Volume 7 Issue 116
Published - 14:00 UTC 08:00 EST 26-Apr-2005 
Next Update - 14:00 UTC 08:00 EST 27-Apr-2005

Editor: Susan K. Boyer, RN
Vidyya.
All rights reserved.

  

 


Few US adults report having a healthy lifestyle

Despite clear evidence of the health benefits, few U.S. adults conform to four common healthy behaviors that together characterize a healthy lifestyle, according to the April 25 issue of Archives of Internal Medicine, one of the JAMA/Archives journals. more  

Risk scores may identify young individuals with atherosclerosis

Young people with atherosclerotic lesions may be identified by a risk score calculated from coronary heart disease factors like obesity, sex, age, cholesterol, and smoking, according to an article in the April 25 issue of Archives of Internal Medicine, one of the JAMA/Archives journals. more

Natural glucose byproduct may prevent brain damage and cognitive impairment after diabetic coma

A natural, non-toxic byproduct of glucose may prevent brain cell death and cognitive impairment in diabetics following an episode of severely low blood sugar, according to researchers at the San Francisco VA Medical Center (SFVAMC). more  

54 per cent of air passengers experience significant reduction in oxygen levels

More than half of air travellers find that their oxygen saturation drops to a level at which many hospital patients would be prescribed extra oxygen, according to a paper in the May issue of Anaesthesia. more

Chest x-rays may provide information to help detect osteoporosis in the elderly 

Undetected osteoporosis in the elderly might be discovered if chest radiographs (x-ray images) that are done for other reasons were examined for fractures of the vertebrae, according to an article in the April 25 issue of Archives of Internal Medicine, one of the JAMA/Archives journals. more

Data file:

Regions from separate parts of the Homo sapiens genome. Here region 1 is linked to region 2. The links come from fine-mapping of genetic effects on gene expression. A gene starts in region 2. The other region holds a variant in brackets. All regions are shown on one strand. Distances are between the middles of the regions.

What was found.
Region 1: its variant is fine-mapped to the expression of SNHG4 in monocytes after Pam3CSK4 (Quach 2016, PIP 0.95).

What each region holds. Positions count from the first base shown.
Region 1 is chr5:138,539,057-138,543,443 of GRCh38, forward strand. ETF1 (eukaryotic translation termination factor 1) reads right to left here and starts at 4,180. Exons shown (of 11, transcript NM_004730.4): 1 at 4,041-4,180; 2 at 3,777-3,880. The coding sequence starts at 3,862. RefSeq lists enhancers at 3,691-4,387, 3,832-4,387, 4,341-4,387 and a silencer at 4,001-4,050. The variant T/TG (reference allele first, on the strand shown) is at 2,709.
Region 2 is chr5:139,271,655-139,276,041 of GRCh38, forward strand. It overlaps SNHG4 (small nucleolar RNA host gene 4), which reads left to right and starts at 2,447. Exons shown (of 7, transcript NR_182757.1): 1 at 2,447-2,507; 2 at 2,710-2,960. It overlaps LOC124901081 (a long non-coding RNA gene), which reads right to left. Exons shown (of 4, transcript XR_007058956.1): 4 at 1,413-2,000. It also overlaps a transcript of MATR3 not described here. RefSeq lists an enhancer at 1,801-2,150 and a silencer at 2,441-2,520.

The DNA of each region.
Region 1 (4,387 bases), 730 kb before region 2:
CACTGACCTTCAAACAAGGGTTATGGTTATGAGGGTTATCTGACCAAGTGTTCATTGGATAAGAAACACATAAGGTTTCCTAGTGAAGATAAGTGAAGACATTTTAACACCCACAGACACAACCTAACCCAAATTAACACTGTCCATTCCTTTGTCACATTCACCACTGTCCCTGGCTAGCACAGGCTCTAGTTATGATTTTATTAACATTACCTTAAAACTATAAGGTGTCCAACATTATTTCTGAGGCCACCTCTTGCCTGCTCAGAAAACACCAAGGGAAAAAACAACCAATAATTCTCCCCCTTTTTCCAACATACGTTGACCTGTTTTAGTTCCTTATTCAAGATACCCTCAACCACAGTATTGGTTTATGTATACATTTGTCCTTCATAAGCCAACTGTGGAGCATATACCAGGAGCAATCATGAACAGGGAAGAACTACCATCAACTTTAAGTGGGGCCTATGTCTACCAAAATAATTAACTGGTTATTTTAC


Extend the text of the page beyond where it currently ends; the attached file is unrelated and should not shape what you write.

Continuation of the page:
Stem cells from brain transformed to produce insulin at Stanford  

With careful coaxing, stem cells from the brain can form insulin-producing cells that mimic those missing in people with diabetes, according to a paper published in the April 26 issue of PLoS Medicine. more

Increased risk associated with combining carotid artery, coronary artery surgeries

Among patients undergoing evaluation for coronary artery bypass surgery, stroke neurologists are frequently consulted when the patient also has severe carotid artery stenosis (blockage of an artery that supplies blood to the brain). In a small number of these cases, a carotid endarterectomy is performed at the same time as the bypass surgery, with the assumption that combining the procedures in a single surgical event may decrease subsequent risk of stroke or death. While combining these procedures has become more routine, a recent Canadian study, published in the April 26 issue of Neurology, suggests there is little evidence to demonstrate that this practice reduces the risk of stroke or death. more

 

Most American adults don't have a healthy lifestyle.